November 9 will mark the 80th anniversary of ‘Kristallnacht.’ A recent conference shines the spotlight on works in limbo due to Nazi thievery
As World War II finally came to a close, and the full horror of the Holocaust began to emerge, the focus was very much on the plight of the survivors and discovering who had perished. Millions of people of many races had been displaced from their homes. A large bulk of them were Jews, whose primary concern was personal survival, and looking for family members whom they may not have seen since before the war broke out. But in certain quarters over at the Allies’ end of the world, interest in the fate of works of art pillaged by the Germans was growing.
It was not just a matter of tracking the works down – paintings, sculptures, Judaica and other artifacts that were among the most valuable in the Western world. It was also very much about restoring the art pieces to their rightful owners. Those efforts actually began before the end of the war, largely undertaken by the Monuments, Fine Arts and Archives program, also known as Monuments Men. The latter moniker may be familiar from the movie of that name, directed by and starring George Clooney in 2014.
As the years pass, and the number of living Holocaust victims naturally decreases, the task of finding the owners, or the heirs thereof, becomes ever more complex. That was addressed by the Washington gathering, and the Conference Principles determined that “every effort should be made to publicize art that is found to have been confiscated by the Nazis and not subsequently restituted, in order to locate its prewar owners or their heirs.” That makes provenance research even more important, and local activity in that regard should receive a nudge when Shirit Keisin, who is responsible for museums and plastic arts at the Culture and Sport Ministry, initiates a course in that area sometime in 2019. Unfortunately, Keisin was unauthorized to enlighten me on the topic, but it looks like a step in the required direction.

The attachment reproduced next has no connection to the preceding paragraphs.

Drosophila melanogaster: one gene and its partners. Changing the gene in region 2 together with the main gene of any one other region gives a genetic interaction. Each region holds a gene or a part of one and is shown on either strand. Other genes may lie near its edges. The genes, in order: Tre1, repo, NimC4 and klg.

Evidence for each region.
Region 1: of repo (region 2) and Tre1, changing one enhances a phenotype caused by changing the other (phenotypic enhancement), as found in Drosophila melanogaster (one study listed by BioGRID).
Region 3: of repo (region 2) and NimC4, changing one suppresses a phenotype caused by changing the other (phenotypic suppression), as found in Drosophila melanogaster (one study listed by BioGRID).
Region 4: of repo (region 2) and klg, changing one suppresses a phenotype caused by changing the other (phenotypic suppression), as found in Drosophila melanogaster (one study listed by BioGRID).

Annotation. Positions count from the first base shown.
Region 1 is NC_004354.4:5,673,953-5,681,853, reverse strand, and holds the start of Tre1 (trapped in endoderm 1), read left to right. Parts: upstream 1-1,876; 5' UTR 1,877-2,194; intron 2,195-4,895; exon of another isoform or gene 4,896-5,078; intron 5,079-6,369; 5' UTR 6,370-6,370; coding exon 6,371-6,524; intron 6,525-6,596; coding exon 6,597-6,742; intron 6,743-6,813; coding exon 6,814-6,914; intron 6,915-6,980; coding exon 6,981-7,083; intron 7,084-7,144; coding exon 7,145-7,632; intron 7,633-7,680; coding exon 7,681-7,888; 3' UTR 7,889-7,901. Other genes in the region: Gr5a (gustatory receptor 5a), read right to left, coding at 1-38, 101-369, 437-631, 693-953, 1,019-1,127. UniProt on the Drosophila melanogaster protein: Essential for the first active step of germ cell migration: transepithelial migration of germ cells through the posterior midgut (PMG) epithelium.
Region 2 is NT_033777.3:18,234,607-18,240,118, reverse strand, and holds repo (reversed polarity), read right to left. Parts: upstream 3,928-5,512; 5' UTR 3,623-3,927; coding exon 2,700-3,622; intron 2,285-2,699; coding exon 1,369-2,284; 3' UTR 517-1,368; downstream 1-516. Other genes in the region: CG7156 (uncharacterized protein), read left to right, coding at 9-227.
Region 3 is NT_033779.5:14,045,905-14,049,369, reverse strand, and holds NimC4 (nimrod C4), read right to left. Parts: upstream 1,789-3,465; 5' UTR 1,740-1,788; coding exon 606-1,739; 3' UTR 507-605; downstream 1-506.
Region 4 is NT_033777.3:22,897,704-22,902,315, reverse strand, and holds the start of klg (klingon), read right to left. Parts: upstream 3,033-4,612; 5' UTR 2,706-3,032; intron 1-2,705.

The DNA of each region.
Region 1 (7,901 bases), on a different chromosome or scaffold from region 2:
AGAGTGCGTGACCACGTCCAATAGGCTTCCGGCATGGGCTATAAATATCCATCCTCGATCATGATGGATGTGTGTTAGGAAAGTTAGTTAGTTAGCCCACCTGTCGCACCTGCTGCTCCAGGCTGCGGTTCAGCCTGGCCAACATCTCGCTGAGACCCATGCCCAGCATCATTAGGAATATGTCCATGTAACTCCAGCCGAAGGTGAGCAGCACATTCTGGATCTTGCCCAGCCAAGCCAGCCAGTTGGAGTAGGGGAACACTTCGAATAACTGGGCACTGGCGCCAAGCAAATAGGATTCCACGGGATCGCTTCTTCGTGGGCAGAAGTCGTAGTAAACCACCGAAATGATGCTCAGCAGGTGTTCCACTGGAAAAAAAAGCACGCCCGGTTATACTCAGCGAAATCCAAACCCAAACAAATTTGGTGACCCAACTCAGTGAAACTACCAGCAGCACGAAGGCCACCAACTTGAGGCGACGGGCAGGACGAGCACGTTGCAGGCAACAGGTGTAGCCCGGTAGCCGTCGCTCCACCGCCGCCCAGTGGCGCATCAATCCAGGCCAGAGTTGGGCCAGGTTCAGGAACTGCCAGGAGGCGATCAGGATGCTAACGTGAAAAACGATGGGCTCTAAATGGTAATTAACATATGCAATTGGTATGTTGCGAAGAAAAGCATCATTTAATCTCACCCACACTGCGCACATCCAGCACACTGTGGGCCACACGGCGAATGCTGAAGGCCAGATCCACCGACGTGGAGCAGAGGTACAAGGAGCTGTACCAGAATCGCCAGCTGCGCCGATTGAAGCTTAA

Meanwhile, the Germans, under Grütters, have been channeling financial resources and personnel to looking for, and researching, art looted by their predecessors. And not a moment too soon. Despite the positive intentions expressed in the Washington Conference Principles and at the subsequent Vilnius International Forum on Holocaust-Era Looted Cultural Assets, in 2000, and the 2009 Terezin Declaration following the Holocaust Era Assets Conference, held in Prague and Terezin under the auspices of the European Union, progress was relatively slow.
Efforts to up the restitution ante received a powerful push when the discovery of the Gurlitt Collection came to light in 2013. The stash was discovered, in 2012, in an apartment in Schwabing, Munich, which was rented to Cornelius Gurlitt, son of celebrated art historian, dealer and war profiteer Hildebrand Gurlitt. Despite being removed from his post as director of an art museum in Zwickau, in eastern Germany, for exhibiting “degenerate art” in eastern Germany, Gurlitt Sr. was later appointed as a dealer for the Führermuseum in Linz, Austria, on the instructions of Reich minister of propaganda Joseph Goebbels. The trove contained over 1,400 works of art, including paintings by Chagall and Picasso. During her visit to Israel, Grütters signed an agreement with Gamliel which will see some of the works from the collection put on display at the Israel Museum next year.